Eric Holder has announced that he is leaving his post of Attorney General, which he has sullied and degraded for six years.
A corporate lawyer with the A-list Washington and Wall Street law firm Covington & Burling, Holder will be remembered for his timid defense of civil rights, his overseeing. and even encouragement of the massive militarization of the nation’s police forces, his anti-First Amendment efforts to pursue not just whistleblowers but the journalists who use them, threatening both with jail and in fact jailing a number of them (particularly in the case of whistleblower extraordinaire Edward Snowden, and Wikileaks journalist Julian Assange, both of whom reportedly face US treason charges), and his weak enforcement of environmental protection laws.
But Holder, who came into his position as the nation’s top law enforcement officer in early 2009 at the start of the Obama administration and at the height of the financial crisis, will be best remembered for his overt announcement that there would be no attempt to prosecute the criminals at the top of the nation’s biggest so-called “too-big-to-fail” banks, whose brazen crimes of theft, deceit, fraud and perjury during the Bush/Cheney years and beyond sank not just the US but the global economy into a crisis which is still with us.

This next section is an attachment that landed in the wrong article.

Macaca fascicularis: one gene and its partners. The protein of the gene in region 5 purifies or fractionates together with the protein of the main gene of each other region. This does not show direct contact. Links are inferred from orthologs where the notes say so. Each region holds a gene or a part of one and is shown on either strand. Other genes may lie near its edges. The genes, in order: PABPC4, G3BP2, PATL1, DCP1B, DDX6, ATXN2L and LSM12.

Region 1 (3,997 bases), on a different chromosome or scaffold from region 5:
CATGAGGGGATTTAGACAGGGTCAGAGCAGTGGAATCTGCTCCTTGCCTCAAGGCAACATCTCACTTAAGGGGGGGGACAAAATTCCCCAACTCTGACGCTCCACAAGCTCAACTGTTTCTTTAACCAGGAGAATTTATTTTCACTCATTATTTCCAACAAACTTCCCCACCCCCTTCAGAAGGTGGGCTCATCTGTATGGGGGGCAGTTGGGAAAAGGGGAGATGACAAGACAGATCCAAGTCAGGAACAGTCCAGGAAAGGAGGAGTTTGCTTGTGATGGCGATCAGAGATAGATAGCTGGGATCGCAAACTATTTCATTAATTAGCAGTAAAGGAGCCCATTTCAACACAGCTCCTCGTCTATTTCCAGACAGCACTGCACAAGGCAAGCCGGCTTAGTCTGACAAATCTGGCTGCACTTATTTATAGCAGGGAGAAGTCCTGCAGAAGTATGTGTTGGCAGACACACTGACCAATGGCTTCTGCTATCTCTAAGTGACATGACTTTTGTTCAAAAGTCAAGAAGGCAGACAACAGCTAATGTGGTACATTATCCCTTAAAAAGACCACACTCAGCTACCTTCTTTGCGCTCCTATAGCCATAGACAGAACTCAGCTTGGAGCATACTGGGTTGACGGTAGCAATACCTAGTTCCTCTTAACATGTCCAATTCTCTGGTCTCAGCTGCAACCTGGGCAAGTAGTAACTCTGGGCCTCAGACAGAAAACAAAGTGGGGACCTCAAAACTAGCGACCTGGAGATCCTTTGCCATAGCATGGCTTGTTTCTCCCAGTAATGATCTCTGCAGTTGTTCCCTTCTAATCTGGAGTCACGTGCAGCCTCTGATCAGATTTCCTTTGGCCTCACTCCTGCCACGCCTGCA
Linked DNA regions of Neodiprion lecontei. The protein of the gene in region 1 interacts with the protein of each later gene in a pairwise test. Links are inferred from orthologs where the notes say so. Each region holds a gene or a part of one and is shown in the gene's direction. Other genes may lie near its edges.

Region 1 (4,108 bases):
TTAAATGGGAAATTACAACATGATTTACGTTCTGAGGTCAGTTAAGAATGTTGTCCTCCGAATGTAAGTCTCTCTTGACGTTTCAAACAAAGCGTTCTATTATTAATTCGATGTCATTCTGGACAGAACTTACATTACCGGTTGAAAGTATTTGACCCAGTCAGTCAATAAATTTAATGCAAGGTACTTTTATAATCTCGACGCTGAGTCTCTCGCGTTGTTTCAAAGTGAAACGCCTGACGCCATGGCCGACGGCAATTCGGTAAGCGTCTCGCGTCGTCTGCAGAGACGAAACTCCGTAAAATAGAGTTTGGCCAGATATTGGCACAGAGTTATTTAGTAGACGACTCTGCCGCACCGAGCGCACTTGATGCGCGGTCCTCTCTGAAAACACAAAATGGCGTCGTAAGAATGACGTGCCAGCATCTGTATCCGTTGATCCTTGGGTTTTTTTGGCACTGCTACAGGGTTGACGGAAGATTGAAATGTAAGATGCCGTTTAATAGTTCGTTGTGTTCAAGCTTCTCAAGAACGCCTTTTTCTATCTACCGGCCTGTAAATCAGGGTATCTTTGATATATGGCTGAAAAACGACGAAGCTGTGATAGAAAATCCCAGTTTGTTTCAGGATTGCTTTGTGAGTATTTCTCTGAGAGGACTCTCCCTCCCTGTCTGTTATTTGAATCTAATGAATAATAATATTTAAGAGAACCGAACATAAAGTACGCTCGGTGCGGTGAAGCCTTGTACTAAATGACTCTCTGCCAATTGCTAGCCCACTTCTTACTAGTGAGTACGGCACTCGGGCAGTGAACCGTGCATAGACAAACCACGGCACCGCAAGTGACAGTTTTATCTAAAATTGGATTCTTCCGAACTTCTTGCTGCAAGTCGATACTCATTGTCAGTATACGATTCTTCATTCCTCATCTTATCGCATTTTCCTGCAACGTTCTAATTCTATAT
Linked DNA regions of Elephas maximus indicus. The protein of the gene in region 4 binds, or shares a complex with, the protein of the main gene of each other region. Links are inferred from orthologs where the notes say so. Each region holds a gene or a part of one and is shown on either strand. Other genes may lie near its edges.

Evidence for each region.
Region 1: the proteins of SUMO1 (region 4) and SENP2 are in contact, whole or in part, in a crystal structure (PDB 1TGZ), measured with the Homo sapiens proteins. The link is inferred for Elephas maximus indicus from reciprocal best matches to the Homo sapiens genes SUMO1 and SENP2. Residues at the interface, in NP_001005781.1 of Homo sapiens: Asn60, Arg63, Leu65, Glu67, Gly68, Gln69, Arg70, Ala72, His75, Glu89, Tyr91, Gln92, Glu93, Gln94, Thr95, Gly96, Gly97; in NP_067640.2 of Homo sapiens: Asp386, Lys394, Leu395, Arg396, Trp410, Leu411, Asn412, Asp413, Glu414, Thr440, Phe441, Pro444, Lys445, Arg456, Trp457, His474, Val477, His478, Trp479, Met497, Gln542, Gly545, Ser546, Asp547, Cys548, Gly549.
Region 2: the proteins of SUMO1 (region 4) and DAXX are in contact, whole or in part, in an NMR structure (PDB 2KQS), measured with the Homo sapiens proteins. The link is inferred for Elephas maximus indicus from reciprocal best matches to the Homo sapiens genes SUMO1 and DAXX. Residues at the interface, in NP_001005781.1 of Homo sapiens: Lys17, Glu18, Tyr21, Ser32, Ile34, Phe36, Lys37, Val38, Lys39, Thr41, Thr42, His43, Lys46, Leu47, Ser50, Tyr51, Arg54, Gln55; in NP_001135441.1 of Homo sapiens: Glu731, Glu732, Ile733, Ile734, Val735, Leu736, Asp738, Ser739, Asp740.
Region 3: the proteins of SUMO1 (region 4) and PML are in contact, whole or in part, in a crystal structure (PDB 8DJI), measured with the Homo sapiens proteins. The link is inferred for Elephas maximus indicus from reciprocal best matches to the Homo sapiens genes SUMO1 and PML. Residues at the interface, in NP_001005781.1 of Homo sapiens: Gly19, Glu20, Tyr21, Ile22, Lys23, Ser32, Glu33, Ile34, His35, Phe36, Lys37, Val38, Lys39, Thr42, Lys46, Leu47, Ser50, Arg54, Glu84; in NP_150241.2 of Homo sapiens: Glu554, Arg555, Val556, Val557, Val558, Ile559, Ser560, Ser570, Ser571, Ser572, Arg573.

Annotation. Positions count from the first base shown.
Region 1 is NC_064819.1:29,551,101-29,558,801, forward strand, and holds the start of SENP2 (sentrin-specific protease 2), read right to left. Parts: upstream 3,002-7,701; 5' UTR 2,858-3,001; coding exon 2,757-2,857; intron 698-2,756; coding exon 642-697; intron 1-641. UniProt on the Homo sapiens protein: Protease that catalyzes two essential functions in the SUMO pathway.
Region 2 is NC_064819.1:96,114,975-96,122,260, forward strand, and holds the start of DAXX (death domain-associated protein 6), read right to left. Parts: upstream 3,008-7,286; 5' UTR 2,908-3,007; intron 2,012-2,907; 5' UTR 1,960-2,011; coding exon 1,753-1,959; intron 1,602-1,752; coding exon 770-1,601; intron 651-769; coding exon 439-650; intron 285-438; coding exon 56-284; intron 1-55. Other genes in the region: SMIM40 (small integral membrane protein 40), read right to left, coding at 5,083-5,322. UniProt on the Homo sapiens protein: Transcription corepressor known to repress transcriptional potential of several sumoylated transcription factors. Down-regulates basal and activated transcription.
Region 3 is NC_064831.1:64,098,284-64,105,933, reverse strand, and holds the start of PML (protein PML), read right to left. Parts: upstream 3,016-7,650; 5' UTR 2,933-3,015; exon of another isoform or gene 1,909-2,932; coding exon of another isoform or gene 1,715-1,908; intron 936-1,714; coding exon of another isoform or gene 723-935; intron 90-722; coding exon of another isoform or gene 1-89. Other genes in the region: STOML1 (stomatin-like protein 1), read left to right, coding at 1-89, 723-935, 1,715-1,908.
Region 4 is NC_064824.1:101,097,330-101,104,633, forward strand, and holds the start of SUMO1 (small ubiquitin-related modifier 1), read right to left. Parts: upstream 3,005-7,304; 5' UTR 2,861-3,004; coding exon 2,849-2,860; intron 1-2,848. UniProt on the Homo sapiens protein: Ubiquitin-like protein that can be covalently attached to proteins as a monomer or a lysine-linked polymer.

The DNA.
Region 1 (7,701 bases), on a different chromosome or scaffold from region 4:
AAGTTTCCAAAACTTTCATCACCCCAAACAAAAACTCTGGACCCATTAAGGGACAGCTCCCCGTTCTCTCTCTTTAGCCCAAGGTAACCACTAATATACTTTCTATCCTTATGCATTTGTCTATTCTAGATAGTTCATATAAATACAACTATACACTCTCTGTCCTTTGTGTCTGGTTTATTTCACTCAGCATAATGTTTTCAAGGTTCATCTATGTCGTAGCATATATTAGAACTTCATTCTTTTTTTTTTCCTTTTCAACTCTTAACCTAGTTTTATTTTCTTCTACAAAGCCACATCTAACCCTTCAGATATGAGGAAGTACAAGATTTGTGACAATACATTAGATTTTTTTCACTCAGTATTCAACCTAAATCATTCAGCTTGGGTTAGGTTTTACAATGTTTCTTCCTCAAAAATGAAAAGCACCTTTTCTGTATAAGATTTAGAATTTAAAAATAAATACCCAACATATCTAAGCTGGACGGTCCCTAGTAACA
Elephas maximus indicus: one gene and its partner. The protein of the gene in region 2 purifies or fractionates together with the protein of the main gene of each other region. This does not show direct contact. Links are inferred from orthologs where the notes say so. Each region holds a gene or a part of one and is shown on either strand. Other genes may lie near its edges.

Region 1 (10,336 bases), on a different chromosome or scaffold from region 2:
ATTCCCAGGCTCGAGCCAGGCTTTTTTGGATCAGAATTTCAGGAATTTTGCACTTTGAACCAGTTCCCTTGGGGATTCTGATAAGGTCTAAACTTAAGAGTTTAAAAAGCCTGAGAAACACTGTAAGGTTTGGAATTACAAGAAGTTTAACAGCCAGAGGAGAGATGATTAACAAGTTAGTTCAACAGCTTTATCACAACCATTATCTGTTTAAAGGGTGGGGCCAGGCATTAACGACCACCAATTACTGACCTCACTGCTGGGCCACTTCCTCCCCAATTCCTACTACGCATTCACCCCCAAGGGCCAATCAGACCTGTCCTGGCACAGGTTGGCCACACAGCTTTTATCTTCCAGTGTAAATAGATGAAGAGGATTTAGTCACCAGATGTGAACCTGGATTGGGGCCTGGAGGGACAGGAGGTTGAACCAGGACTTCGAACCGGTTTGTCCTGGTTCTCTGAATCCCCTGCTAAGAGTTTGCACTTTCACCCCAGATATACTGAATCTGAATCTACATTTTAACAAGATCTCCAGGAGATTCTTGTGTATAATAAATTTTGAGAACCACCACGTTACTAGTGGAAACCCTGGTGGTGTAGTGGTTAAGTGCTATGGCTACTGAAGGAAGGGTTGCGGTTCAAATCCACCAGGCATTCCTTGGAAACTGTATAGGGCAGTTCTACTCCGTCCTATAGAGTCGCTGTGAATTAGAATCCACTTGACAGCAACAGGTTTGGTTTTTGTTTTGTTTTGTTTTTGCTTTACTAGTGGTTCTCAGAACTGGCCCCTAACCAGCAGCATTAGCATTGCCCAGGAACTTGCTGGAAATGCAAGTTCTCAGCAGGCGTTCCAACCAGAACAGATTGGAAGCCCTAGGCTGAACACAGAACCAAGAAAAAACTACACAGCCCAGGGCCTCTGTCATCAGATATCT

Holder not only did not make any effort to put Wall Street’s banking titans behind bars for their epic crimes; he did not even make them step down from their exalted and absurdly highly compensated executive positions when his office reached negotiated settlements with the banks in civil cases involving those crimes — civil cases that in almost all cases allowed the banks to settle without even having to admit their guilt. (His ludicrous excuse: punishing these criminal executive might jeopardize the banks’ stocks and hurt “innocent” shareholders!) Nor was this legal benevalence limited to purely financial crimes. Banks like Citicorp and HSBC, which were found to have knowingly laundered millions — even billions — of dollars in drug money for drug cartels, were also allowed by Holder to escape with petty fines, and no prosecution of a single bank executive.